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Keeping Your Network Alive When You’re Not Looking for a Job

Savvy job hunters incorporate both online and offline networks into their strategy. They attend events and participate in webinars. They arrange informational interviews and interact with alumni, all as a means of networking with as many contacts as possible. Yet once hired, their focus shifts to their new role. While this is natural and important, they may tend to overlook their professional networks. What they’re forgetting is that they still need them – and always will.

Your network is your key to the hidden job market. The beauty of your established contact base is that as you advance your career, so will many others. You’ll move up the career ladder together and help each other along the way. Networking is not only a search tool, but also a key factor in enhancing your long-term job security and professional stature.

Individuals with strong networks are seen as more valuable because they’re professionally active and well connected. In a recent survey, 60 percent of CFOs said business growth was the primary purpose of their networking activities. This compares with 10 percent who said their top goal was looking for a job.

Leverage Your Network

The most successful professionals know how to leverage their network of contacts. Building and maintaining these relationships while you’re working will make the next job search – whether it’s yours or someone else’s – more effective.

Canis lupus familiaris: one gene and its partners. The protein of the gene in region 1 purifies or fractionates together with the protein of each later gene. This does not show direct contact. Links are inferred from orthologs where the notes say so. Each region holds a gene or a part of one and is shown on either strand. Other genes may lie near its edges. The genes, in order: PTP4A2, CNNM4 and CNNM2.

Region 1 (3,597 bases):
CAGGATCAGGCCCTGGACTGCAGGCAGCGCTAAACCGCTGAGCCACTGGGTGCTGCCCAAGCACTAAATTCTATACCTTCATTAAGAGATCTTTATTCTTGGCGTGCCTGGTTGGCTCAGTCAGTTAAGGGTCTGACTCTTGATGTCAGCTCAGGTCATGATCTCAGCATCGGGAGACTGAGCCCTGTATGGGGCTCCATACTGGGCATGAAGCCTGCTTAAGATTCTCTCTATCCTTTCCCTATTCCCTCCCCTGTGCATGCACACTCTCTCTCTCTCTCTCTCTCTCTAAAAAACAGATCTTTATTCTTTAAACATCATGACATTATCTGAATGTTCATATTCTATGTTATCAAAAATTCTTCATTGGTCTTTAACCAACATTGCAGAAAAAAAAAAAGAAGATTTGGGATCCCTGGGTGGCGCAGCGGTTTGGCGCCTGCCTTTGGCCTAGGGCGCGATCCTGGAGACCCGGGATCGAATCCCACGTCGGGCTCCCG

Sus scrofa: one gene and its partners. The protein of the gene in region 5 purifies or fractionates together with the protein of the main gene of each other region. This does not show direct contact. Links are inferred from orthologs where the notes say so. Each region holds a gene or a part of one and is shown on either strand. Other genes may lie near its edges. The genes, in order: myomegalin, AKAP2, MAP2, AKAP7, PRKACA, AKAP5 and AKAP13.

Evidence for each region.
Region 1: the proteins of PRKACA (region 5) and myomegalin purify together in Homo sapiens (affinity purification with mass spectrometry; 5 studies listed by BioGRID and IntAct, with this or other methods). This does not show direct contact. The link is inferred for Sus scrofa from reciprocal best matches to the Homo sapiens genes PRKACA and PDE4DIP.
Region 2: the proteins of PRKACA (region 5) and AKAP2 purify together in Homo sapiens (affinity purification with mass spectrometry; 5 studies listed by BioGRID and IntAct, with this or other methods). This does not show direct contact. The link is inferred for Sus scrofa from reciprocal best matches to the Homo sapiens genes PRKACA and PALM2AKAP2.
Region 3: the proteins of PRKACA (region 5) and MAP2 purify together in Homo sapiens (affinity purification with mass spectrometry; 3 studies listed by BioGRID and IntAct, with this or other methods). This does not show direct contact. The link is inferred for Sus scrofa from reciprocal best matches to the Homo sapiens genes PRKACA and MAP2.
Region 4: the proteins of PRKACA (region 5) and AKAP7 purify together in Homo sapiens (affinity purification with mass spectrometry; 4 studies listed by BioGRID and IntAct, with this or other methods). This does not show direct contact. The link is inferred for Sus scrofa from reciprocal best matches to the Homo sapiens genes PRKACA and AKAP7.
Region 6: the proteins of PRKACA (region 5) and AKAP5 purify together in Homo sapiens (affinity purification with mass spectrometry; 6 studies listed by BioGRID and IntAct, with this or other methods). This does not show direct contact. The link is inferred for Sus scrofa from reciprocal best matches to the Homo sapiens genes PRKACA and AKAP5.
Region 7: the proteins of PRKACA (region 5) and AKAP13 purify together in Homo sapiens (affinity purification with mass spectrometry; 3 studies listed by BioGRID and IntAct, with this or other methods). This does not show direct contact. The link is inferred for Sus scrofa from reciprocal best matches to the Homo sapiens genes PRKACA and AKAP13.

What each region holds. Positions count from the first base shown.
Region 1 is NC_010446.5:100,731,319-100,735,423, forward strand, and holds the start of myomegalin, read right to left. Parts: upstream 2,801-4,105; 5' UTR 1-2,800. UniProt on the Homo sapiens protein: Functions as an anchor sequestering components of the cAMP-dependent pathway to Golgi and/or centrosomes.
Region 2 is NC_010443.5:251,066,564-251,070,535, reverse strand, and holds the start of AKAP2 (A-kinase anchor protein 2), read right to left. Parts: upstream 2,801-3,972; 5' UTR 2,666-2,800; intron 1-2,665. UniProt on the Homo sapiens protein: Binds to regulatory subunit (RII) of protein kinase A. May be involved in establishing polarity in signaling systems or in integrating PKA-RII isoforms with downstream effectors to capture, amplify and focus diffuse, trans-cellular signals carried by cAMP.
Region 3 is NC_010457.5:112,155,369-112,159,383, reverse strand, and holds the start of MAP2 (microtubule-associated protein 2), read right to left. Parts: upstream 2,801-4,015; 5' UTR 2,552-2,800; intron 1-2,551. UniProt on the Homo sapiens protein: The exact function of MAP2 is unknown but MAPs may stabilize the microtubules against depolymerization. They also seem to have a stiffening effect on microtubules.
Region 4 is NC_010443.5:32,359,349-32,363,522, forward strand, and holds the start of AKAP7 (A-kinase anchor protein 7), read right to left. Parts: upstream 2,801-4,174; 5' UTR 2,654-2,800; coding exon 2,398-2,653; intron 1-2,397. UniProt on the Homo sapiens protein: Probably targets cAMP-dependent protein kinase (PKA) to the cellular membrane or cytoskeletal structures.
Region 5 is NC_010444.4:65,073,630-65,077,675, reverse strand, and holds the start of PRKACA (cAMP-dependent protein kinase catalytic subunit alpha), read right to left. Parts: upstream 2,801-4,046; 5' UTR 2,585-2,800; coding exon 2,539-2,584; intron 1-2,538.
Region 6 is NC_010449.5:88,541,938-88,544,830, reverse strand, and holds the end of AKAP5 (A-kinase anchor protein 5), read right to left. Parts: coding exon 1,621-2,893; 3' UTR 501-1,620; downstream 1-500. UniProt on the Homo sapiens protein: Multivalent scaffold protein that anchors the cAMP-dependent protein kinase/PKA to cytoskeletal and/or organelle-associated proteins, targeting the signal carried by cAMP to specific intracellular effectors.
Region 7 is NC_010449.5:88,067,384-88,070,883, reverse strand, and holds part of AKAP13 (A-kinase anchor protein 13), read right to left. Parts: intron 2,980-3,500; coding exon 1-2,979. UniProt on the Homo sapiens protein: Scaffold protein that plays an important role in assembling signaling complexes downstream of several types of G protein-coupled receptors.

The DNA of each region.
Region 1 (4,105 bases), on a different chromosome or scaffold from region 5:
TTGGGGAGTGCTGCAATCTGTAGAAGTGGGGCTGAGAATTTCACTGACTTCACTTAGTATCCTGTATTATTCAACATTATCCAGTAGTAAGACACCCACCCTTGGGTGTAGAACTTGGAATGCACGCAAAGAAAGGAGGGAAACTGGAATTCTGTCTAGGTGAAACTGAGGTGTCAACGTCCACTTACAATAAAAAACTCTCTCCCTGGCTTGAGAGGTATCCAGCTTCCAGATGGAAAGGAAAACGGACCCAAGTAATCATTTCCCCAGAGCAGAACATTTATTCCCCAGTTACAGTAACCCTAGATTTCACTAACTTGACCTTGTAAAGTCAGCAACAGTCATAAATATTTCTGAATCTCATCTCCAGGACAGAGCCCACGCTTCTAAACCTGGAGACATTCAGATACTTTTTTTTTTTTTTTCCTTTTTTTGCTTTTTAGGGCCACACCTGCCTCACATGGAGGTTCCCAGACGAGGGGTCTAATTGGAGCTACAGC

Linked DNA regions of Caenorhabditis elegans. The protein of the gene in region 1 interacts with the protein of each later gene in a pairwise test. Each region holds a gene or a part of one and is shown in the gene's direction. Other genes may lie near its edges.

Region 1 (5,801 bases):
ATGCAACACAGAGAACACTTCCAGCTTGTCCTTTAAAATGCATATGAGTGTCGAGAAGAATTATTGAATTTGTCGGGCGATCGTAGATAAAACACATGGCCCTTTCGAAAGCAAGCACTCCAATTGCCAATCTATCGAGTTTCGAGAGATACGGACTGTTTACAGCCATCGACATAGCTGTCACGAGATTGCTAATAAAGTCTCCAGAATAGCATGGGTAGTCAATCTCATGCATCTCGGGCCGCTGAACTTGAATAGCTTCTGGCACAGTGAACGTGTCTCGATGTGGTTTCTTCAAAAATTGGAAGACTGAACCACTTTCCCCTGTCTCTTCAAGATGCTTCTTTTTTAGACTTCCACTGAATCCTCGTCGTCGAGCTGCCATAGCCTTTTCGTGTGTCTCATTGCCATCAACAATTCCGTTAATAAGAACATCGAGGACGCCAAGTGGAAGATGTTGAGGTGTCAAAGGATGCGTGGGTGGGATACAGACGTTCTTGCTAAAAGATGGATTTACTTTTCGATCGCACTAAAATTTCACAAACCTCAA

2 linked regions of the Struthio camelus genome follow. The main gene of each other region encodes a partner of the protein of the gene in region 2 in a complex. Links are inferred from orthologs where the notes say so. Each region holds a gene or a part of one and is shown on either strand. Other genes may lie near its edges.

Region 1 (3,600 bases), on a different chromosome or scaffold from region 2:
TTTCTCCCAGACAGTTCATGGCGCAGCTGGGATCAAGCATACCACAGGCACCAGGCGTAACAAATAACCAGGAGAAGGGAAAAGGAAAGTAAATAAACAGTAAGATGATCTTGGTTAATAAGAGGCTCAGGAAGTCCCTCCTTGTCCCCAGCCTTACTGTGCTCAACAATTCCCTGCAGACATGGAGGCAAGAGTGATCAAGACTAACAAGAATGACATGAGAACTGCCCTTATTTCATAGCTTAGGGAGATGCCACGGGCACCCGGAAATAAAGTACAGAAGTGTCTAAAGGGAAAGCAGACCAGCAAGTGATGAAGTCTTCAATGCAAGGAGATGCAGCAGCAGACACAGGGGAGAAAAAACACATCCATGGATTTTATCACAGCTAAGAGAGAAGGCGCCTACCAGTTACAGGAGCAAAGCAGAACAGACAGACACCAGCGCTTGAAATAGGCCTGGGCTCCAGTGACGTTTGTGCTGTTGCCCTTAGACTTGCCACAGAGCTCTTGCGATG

• Keep it growing. Consciously try to meet new people both within and outside your company. Make at least one networking contact per week with someone you met during your job search campaign. Find out how they’re doing and see if there’s anything you can do for them. Share news and insight.
  • Stay active in your professional organization. Remember the cardinal rule of networking: Do it all the time, not just when you need it. Participate on committees, boards and task forces. Attend workshops and conferences. If you can’t be as active as you were in the past, look for new ways to contribute, such as delivering a presentation or writing an article for a chapter newsletter.
  • Keep your online presence up to date. Virtual networking can be done at any time, so there’s no good reason not to maintain your active online brand. Go beyond having a LinkedIn profile. Stay engaged with your network by posting articles and reviews and contributing to conversations. Portray yourself as an expert while building your professional visibility.
  • Pass it on. Now that you’ve landed a coveted position, help others who’ve helped you. Use your new role to become an even more valuable contact within your network. Help others by being their eyes and ears in the industry. Pass on leads, referrals and other meaningful business developments – without violating any confidentiality expectations, of course.

When you land your dream job, you may think your networking days are over. On the contrary, they’ve only just begun. The best is yet to come, as you grow in your career and play an active, dynamic role in helping others to do the same.

Consider working with an executive search consultant who specializes in your field as you take your professional career to the next level. To learn more, read our related posts or contact the recruiting team at BrainWorks today.

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